P.E.I. Pension Reform Shows the Way
Posted November 1, 2013
Newly minted Finance Minister Diana Whalen has a golden opportunity, but it must be seized immediately.
On October 15th, Prince Edward Island joined a growing crowd. The Federal government and the governments of Alberta and New Brunswick have begun moving toward a more sustainable model for public sector pensions. Others are looking at options and can be expected to follow.
Most importantly, the NDP government in Nova Scotia showed the way with its reforms to the Public Sector Superannuation Plan (PSSP) for civil servants. As a result, taxpayers have a much better prospect for cost stability, while members of the plan still have pension benefits among the very best in the province.
In PEI’s case, the reform was comprehensive, encompassing civil servants, teachers, and health care workers. Benefits being paid today are not reduced. Neither are the benefits accrued to date by active members. But future accruals will occur more slowly, and the age for unreduced retirement benefits increases to at least 62. Indexing will only occur if the plan is in surplus.
Union leaders acknowledged the need for change, although they were not happy with the particulars. Nevertheless, they seem resigned to the outcome.
Nova Scotia has a lot left to do, most particularly with the Teachers’ Pension Plan. That plan’s 2012 report advised that the assets on hand were less than 72% of what is required to properly fund the benefits. By comparison, PEI’s pre-reform 83% funding looks quite well off. Of course it isn’t.
Beyond that, there is an enormous inequity in the Teachers’ Plan. Those who retired prior to August 1, 2006 receive inflation indexing regardless of the plan’s financial status. Those who retired after that date, and all active teachers, will only receive indexing if the plan’s finances are sound. Without reform, they are unlikely to ever receive it.
The consequence of this underfunding shows up in the province’s budgets as the “Pension Adjustment.” This is forecast to increase from $104 million in 2012-2013 to $171 million in 2016-2017 and to continue increasing thereafter. The five year cost totals an enormous $668 million of which the Teachers’ plan is by far the largest source.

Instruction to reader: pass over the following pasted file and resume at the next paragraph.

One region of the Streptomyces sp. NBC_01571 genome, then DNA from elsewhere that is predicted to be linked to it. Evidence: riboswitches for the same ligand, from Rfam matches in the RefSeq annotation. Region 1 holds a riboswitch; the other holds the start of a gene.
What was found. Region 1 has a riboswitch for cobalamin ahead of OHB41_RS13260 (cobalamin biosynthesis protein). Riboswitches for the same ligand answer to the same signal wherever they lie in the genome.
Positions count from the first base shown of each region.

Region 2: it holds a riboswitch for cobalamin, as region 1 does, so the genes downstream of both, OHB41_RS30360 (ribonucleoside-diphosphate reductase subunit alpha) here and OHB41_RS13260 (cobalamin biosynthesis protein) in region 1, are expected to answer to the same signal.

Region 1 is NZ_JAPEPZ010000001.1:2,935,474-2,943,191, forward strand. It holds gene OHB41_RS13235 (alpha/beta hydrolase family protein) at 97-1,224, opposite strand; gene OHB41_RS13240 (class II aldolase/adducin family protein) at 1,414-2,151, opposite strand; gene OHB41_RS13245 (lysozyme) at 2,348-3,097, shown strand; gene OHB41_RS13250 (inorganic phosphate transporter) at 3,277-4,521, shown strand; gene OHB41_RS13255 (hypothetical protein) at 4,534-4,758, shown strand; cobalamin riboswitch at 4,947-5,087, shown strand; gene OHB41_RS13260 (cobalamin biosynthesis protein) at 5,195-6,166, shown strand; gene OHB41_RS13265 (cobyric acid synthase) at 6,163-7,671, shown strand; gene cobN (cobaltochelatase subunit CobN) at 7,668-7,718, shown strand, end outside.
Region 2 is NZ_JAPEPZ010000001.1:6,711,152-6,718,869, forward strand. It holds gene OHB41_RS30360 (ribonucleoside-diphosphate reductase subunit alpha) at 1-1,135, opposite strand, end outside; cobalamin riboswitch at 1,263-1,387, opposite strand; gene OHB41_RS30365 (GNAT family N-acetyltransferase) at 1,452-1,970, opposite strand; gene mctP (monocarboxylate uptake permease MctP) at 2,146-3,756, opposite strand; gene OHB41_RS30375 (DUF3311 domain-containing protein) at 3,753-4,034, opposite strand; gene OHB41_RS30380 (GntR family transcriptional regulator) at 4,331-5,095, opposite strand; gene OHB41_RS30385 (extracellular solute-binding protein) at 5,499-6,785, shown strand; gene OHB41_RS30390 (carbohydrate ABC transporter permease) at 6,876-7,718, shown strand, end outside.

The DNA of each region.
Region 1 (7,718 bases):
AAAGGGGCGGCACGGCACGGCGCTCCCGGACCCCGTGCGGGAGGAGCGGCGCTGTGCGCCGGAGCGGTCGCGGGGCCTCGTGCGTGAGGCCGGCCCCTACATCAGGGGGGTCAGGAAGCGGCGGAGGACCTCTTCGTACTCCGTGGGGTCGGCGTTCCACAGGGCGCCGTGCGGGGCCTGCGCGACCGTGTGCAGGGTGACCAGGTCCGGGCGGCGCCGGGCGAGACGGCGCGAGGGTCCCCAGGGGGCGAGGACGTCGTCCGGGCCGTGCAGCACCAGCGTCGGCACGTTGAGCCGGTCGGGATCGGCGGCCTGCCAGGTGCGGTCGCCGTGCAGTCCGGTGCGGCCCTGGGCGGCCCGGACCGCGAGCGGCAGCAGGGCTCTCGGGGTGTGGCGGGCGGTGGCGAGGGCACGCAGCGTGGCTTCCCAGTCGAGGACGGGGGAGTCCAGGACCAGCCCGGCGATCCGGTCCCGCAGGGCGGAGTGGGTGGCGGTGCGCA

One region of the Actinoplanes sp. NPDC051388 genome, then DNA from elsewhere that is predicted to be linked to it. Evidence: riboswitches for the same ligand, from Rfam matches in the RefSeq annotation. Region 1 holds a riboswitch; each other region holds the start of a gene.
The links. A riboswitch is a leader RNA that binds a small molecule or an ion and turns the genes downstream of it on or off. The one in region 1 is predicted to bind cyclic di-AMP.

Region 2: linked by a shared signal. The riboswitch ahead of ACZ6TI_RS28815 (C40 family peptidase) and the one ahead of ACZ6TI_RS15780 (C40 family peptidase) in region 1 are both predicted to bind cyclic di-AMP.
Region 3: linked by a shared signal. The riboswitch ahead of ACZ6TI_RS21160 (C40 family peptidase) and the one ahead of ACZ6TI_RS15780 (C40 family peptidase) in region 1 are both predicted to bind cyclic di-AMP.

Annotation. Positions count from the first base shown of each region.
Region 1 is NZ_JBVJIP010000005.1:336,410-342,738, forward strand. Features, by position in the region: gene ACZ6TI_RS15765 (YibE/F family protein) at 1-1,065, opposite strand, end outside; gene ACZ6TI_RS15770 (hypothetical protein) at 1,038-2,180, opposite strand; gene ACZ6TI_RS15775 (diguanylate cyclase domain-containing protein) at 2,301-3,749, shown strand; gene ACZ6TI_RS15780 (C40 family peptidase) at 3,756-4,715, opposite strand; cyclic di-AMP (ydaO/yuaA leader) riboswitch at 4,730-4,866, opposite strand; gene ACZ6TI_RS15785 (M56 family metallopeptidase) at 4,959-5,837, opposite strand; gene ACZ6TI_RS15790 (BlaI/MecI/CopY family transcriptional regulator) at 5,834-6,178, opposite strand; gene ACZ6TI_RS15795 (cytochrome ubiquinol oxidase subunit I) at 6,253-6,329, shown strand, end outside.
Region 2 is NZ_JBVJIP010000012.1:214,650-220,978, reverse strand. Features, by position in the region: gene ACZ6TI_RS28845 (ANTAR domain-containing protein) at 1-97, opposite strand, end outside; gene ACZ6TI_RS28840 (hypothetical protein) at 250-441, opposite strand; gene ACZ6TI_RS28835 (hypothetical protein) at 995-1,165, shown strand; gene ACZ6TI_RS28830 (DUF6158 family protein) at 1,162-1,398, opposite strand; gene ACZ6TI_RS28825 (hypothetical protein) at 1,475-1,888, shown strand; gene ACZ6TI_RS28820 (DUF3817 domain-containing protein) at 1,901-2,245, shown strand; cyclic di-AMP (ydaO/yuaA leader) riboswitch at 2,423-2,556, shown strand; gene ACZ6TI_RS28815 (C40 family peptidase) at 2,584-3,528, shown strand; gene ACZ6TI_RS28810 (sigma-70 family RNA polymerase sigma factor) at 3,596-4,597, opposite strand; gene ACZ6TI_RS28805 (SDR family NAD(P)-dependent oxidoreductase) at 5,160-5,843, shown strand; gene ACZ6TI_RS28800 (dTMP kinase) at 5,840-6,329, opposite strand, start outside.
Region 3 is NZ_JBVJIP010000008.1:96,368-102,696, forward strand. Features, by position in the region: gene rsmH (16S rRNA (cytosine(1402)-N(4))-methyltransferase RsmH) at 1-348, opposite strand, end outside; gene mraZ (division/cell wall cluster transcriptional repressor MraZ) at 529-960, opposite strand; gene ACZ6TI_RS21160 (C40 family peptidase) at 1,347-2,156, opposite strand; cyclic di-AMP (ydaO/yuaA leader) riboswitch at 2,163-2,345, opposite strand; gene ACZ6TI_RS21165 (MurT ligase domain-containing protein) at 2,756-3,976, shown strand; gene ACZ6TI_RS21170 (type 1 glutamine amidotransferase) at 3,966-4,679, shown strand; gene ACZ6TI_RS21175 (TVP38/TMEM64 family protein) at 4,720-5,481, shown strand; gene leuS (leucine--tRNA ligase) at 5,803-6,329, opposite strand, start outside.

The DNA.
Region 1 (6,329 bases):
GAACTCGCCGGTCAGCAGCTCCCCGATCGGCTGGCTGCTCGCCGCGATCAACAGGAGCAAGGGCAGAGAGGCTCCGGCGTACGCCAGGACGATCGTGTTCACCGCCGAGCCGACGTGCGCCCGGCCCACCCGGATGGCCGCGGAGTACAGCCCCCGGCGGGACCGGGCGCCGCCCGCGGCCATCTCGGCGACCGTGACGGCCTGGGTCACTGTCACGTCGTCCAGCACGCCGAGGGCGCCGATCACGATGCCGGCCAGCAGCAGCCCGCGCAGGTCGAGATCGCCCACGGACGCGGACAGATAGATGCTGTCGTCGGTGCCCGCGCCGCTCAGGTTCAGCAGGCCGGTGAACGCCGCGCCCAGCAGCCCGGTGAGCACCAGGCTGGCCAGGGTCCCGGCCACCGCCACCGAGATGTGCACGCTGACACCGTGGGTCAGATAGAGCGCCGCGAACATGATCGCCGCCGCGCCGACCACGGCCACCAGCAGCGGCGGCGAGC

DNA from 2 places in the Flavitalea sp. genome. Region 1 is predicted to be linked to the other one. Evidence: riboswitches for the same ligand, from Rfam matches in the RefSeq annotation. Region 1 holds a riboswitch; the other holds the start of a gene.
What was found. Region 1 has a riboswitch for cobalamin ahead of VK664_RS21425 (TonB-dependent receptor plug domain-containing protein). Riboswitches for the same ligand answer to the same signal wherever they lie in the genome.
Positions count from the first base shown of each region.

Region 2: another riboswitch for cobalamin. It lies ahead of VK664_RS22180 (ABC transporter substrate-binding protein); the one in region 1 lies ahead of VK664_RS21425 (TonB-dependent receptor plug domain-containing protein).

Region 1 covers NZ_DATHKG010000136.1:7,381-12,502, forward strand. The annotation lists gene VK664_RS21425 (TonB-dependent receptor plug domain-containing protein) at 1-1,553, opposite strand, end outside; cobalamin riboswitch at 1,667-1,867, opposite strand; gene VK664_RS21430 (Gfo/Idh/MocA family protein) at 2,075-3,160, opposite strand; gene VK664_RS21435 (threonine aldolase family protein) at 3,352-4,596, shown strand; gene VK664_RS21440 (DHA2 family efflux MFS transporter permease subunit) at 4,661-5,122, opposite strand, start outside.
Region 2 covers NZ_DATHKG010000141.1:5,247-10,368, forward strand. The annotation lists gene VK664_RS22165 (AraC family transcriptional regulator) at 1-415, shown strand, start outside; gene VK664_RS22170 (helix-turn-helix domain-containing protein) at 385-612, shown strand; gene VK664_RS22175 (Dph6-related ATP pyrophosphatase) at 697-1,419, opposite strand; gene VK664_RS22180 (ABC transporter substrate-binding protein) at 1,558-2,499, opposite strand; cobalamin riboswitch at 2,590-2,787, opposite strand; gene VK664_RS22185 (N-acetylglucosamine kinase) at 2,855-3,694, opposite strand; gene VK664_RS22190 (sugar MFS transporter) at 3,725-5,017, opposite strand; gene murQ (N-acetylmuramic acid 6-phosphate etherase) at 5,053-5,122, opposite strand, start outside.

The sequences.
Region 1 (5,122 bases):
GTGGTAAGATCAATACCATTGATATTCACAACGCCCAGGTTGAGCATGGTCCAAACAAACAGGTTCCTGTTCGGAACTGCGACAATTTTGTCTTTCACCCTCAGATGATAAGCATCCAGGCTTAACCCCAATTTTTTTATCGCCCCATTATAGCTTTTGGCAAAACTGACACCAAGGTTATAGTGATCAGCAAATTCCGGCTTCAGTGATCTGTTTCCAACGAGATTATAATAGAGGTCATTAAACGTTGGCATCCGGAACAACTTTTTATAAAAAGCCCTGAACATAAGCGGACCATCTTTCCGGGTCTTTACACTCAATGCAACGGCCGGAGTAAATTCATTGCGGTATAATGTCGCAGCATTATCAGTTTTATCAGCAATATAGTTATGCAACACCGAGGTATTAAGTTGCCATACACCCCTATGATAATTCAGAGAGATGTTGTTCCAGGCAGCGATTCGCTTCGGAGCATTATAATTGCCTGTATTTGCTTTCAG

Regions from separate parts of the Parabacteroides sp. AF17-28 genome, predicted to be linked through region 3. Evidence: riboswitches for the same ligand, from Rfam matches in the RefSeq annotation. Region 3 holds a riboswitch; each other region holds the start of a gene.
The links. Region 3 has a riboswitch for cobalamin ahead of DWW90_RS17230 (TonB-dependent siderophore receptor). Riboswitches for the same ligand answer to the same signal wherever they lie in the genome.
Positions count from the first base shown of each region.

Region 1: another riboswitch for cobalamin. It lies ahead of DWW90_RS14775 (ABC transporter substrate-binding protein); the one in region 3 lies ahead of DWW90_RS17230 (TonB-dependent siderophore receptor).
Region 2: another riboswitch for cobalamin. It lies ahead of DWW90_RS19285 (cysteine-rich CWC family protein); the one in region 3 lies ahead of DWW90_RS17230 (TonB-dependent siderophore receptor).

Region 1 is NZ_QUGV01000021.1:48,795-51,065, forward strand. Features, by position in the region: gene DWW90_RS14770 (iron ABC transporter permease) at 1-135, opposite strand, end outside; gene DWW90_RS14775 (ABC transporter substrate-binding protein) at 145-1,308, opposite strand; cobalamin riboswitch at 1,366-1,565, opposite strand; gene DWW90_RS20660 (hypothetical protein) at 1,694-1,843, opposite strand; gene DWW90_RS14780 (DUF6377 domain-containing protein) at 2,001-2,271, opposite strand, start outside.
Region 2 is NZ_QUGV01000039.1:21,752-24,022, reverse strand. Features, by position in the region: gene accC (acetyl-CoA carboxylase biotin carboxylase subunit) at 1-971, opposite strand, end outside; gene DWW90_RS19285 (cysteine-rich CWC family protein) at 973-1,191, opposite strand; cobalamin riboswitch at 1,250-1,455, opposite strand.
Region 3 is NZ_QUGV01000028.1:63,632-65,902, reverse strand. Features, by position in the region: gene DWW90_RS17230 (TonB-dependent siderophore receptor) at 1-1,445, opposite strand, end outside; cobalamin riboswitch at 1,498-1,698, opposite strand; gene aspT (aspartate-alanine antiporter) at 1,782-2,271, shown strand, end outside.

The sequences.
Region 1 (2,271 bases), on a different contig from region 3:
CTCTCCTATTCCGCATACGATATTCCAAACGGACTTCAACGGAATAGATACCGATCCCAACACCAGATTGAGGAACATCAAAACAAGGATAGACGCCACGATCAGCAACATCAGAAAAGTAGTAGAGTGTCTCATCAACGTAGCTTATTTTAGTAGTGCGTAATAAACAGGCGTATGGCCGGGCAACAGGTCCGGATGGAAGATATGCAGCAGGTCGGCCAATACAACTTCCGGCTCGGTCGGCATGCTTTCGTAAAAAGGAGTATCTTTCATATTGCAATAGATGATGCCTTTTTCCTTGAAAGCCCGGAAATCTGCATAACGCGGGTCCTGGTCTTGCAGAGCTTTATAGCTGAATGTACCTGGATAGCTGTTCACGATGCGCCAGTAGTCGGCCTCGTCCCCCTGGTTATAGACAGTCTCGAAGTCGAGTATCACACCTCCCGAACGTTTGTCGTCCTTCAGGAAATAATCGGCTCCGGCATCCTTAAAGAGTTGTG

Reform is required to bring the plan into a healthy state, and to redress the imbalance between pre-August 2006 retirees and other participants.
In PEI and elsewhere, these reforms have typically included: No reduction in retiree benefits or benefits earned to date for active employees; indexing in future, conditional on the plan being in surplus; additional benefit accruals in future years will be a little slower. After such changes, the Teachers’ plan would still be among the most generous in Nova Scotia.
In due course, the same thinking is required of other public sector plans. Top on the list is the MLA plan which continues to be absurdly generous. The problem is both the size of the pensions and the lack of transparency. Premier Dexter’s pension exceeds $130,000 after less than sixteen years of service, which has been a surprise to many Nova Scotians. That is worth perhaps $2 million. Premier McNeil is well on his way to a similar package.
Politicians need to be showing leadership. Benefits earned from the beginning of the current legislature should be similar to those earned by civil servants, still a very attractive package.
There will never be a better time to make the necessary changes. The Official Opposition Progressive Conservatives campaigned on a commitment to reform the MLA plan which would set the stage for changes to the larger plans. They can hardly criticize this needed change while holding to their claim of fiscal prudence.
Former NDP Finance Ministers Graham Steele and Maureen MacDonald both acknowledged the need for the Teachers’ Plan to be reformed. They established the template with their reforms of the PSSP.
There is a remarkable opportunity for a non-partisan consensus. The next election is four years away, and there will be plenty of time for opposition parties to find more worthy reasons to differ from the government.
In its 2012 annual report, the Teachers’ Plan Trustee said: “Throughout 2012, we researched and considered various options that will improve the long-term sustainability of the Plan. In 2013, we will provide the Plan Sponsors with comprehensive recommendations that will include what we believe are necessary Plan amendments.”
That report will soon arrive on the new Minister’s desk, if it is not already there. Eliminating the Pension Adjustment will provide enormous savings that can be used to balance the budget, reduce taxes, improve health care, or save schools.
In addressing this problem the government will be following a cross-Canada trend.
It is hard to imagine a more opportune time for Minister Whalen to deal with this issue.
Related ArticlesPensions in Crisis
- The Teachers’ Plan Deficit Needs to be Addressed May 18, 2018
- CPP Changes: Don’t Pop The Champagne July 8, 2016
- A Weak Response to the Teachers’ Pensions Plan Deficit June 20, 2014
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